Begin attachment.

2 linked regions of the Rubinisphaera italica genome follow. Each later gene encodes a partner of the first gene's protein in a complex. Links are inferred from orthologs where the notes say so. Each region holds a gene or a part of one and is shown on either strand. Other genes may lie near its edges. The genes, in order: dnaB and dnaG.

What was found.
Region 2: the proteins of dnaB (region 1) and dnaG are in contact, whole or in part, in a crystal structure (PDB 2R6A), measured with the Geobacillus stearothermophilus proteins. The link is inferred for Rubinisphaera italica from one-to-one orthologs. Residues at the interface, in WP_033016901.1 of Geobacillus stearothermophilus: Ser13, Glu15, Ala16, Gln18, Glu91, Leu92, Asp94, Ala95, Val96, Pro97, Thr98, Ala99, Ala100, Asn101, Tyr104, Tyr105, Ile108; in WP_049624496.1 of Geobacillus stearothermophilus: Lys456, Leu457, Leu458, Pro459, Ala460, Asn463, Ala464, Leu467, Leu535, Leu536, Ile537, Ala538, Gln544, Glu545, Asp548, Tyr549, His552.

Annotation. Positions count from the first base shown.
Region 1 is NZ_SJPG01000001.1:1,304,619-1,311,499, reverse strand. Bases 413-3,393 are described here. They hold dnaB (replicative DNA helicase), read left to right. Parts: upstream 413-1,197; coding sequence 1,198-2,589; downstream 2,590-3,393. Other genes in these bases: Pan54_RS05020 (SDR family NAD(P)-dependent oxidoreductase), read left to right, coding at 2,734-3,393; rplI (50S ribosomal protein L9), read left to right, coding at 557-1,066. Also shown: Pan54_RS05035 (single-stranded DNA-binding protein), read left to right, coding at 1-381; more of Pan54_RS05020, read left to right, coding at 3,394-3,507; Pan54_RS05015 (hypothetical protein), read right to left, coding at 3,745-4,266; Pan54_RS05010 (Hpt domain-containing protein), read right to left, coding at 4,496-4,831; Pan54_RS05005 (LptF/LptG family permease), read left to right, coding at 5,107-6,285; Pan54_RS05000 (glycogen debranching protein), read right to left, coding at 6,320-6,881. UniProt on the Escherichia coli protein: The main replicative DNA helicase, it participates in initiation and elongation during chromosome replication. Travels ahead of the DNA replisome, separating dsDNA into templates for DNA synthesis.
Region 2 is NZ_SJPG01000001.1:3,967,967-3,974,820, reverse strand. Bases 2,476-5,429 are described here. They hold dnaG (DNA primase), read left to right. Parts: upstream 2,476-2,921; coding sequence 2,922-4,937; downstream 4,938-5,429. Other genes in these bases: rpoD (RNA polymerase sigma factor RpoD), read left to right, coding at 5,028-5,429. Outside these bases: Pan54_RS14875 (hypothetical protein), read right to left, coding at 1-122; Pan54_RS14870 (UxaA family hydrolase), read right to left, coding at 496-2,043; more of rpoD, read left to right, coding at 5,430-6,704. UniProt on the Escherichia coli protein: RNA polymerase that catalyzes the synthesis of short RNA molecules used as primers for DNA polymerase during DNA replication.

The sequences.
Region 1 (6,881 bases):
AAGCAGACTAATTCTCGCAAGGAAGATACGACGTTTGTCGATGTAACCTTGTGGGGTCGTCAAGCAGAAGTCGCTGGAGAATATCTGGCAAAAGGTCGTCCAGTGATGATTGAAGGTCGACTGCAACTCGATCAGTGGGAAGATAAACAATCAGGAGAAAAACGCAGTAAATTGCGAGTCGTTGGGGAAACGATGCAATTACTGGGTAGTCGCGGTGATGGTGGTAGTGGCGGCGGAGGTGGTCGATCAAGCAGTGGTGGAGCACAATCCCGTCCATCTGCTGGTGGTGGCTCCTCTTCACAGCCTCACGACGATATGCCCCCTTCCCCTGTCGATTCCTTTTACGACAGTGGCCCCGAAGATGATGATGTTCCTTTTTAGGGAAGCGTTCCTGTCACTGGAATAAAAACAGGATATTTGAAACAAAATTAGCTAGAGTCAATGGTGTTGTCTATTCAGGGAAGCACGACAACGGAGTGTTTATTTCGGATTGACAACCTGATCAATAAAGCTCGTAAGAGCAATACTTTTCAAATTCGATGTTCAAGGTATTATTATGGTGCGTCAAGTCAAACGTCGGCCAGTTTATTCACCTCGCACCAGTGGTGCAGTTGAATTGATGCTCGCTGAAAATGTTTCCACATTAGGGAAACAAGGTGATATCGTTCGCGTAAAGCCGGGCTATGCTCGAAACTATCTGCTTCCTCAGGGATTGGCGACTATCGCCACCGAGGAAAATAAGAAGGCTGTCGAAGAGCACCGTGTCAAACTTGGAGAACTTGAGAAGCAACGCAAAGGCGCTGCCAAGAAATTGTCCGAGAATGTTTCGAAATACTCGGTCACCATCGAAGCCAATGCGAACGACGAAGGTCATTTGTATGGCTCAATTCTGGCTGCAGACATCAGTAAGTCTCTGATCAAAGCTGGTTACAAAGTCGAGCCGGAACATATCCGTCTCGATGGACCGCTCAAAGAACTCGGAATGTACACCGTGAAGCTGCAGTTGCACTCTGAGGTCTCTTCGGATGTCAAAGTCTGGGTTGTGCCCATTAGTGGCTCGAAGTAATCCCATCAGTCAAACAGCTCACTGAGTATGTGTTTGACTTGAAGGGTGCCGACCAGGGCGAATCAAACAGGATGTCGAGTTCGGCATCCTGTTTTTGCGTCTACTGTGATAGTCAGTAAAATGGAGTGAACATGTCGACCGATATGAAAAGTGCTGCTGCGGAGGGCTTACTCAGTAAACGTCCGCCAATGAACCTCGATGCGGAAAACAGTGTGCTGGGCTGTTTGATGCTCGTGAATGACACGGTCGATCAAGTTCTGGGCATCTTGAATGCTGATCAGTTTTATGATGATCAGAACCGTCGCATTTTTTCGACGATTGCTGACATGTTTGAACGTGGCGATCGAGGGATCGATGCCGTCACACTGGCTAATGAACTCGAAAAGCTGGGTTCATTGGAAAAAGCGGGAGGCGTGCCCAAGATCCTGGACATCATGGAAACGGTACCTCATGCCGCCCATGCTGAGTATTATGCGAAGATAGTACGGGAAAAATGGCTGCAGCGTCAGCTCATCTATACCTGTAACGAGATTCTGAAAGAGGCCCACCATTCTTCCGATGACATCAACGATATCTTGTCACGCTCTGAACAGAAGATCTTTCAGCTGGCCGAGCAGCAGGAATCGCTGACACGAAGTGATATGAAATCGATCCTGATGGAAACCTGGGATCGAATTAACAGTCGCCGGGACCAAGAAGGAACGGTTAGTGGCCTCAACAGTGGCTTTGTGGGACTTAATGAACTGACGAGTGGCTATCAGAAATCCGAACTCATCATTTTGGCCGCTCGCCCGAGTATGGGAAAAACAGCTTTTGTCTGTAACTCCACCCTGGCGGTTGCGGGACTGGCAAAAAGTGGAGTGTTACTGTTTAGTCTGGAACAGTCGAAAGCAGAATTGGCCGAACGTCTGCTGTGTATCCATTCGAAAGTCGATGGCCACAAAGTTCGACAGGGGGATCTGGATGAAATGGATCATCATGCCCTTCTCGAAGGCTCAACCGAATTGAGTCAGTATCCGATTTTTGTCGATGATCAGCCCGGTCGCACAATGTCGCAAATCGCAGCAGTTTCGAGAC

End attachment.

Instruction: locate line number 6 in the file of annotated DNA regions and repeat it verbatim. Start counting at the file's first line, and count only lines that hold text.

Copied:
Region 2 is NZ_SJPG01000001.1:3,967,967-3,974,820, reverse strand. Bases 2,476-5,429 are described here. They hold dnaG (DNA primase), read left to right. Parts: upstream 2,476-2,921; coding sequence 2,922-4,937; downstream 4,938-5,429. Other genes in these bases: rpoD (RNA polymerase sigma factor RpoD), read left to right, coding at 5,028-5,429. Outside these bases: Pan54_RS14875 (hypothetical protein), read right to left, coding at 1-122; Pan54_RS14870 (UxaA family hydrolase), read right to left, coding at 496-2,043; more of rpoD, read left to right, coding at 5,430-6,704. UniProt on the Escherichia coli protein: RNA polymerase that catalyzes the synthesis of short RNA molecules used as primers for DNA polymerase during DNA replication.